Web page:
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E9A9B61BA6A262DA87258A59005AD49A Hearing Summary


Date Oct 31, 2023      
Location SCR 357

Public Rights on Rivers - Committee Discussion Only

10:32:08 AM  
Mark Squillace, Professor
of Law, University of Colorado Law School, introduced himself and his presentation.
He told the committee about the difference between navigable and non-navigable
streams and legal standards in the state, and he made recommendations for
allowing the public to have greater access to waterways.
10:44:05 AM  
Richard Strauss introduced
himself. He urged the committee to read his ebook with specific focus on
certain terms of interest surrounding navigability law of rivers. He told
the committee that questions remain regarding the public rights on streams
under existing law.
10:49:36 AM  

Lori Potter, Kaplan, Kirsch, and Rockwell, introduced herself and discussed her role in the recent Colorado v. Hill case and in similar cases during her career. She told the committee about a case where one of her clients sued to have safe access across a river. She spoke about her role representing American Whitewater in public use and river access cases. She told the committee about the ongoing challenges that individuals face when hoping to travel down a river that goes through private property.  

10:58:09 AM  
The panelists answered
questions from the committee about restrictions around floating on rivers
through private property, the interpretation of constitutional language
related to the right to float in other states versus Colorado, the final
determination in the Colorado v. Hill case, and private property rights.
11:06:47 AM  
Chane Polo, Colorado Water Congress, introduced herself and her organization. She spoke about her organization's Colorado Water Stewardship Project. She discussed how the public trust doctrine and the prior appropriation doctrine in Colorado are in conflict.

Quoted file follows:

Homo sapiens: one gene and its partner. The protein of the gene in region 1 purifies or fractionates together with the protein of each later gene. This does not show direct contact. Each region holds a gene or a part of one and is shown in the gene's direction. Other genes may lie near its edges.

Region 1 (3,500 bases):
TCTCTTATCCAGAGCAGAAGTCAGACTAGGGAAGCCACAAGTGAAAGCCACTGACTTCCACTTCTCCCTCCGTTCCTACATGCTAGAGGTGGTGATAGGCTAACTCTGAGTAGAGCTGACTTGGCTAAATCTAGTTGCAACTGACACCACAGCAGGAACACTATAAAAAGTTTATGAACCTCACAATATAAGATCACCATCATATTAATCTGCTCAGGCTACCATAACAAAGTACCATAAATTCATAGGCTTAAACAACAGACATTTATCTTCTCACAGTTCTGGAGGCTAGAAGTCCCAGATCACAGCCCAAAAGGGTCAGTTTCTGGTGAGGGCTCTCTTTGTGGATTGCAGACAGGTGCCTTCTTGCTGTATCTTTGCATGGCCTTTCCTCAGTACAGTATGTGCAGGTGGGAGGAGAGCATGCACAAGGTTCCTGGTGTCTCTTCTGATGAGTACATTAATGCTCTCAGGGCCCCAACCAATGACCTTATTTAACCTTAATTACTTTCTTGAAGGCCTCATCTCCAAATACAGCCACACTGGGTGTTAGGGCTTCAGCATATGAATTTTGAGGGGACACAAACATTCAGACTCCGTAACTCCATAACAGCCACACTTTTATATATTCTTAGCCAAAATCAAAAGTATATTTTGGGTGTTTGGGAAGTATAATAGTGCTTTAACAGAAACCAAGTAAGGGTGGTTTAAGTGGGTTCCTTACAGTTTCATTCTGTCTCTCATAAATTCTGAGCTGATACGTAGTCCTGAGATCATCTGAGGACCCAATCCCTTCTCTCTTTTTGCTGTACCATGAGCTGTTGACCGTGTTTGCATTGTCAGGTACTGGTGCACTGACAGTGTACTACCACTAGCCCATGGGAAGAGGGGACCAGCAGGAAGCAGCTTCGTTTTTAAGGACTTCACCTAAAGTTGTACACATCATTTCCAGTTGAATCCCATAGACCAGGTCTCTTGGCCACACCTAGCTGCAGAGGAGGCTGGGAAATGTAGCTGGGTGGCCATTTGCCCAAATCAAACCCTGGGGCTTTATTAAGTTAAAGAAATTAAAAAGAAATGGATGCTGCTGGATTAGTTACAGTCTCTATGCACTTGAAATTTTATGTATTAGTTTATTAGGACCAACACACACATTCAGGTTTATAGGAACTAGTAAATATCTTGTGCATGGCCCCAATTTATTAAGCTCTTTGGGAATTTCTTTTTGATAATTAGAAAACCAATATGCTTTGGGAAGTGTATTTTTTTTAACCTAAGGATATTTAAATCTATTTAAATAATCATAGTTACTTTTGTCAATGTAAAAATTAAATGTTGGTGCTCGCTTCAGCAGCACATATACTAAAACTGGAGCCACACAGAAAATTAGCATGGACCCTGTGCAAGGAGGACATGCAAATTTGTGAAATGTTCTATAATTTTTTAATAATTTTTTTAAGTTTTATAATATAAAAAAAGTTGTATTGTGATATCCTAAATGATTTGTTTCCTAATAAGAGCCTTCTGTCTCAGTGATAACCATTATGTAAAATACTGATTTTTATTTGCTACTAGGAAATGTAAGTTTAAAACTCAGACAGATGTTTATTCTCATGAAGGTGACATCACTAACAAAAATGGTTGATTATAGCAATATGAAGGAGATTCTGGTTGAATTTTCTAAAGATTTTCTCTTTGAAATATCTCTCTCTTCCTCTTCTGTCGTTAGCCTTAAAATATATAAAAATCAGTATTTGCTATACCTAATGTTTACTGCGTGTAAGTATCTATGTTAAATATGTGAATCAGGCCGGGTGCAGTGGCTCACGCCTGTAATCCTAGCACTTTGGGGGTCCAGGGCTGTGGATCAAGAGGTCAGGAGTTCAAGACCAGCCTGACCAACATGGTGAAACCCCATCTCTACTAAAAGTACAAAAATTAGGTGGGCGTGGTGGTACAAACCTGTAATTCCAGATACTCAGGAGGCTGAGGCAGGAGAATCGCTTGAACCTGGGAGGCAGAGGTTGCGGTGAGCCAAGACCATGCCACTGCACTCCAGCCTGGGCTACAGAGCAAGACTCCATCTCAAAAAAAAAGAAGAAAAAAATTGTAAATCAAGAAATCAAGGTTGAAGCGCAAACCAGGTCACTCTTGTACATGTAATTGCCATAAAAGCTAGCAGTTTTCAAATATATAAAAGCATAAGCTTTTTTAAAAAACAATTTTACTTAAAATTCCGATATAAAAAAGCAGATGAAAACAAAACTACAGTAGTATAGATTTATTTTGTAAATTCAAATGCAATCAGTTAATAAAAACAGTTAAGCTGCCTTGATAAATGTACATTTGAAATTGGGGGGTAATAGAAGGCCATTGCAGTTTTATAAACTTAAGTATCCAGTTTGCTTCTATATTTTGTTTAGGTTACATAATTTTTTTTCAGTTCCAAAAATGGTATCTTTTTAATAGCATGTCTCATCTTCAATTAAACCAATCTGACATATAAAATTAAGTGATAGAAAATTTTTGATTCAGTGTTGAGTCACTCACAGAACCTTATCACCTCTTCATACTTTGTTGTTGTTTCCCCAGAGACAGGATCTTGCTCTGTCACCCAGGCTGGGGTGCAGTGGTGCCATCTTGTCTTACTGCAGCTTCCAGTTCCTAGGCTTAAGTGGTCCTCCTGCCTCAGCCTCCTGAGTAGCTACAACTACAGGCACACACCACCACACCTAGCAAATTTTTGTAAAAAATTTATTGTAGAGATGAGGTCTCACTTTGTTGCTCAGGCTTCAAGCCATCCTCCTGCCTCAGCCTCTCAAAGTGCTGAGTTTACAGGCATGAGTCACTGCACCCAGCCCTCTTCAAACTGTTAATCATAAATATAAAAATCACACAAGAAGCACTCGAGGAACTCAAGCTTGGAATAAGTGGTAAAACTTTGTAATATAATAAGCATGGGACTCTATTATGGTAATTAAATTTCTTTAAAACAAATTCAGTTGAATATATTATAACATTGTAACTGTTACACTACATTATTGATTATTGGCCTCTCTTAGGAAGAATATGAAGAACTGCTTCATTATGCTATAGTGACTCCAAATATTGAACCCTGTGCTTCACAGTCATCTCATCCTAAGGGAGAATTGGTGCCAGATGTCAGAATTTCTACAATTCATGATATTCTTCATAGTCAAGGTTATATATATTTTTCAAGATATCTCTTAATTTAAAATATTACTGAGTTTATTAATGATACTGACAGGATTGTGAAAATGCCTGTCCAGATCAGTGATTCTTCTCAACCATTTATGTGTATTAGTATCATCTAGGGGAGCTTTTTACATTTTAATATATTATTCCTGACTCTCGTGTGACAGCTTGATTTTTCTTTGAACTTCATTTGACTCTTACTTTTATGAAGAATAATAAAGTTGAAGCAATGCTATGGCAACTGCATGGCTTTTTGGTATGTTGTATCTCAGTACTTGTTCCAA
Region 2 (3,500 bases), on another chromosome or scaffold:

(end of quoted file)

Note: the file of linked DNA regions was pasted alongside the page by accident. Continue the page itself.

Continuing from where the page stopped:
11:11:53 AM  
Steve Leonhardt, Colorado Water Congress, introduced himself and his role in the Colorado v. Hill case. He told the committee about his interpretation of the public trust doctrine and how it's been used and interpreted in other states. He discussed how Colorado has rejected the public trust doctrine in the Colorado v. Hill case and in prior cases in Colorado. He spoke about the difference between the right to float versus the right to appropriate.
11:18:51 AM  
Garin Vorthmann,
Colorado Farm Bureau, introduced herself and her role in these discussions.
She told the committee about her organization's interest, which is focused
on private property rights, specifically agricultural property. She discussed
liability concerns associated with public rights on rivers.
11:23:33 AM  
The panelists responded to questions from the committee regarding what is navigable, how floating on a river may or may not affect appropriation, the ownership of water in a stream, and the intersection of the right to float and private property rights.

The effective date for bills enacted without a safety clause is August 7, 2024, if the General Assembly adjourns sine die on May 8, 2024, unless otherwise specified. Details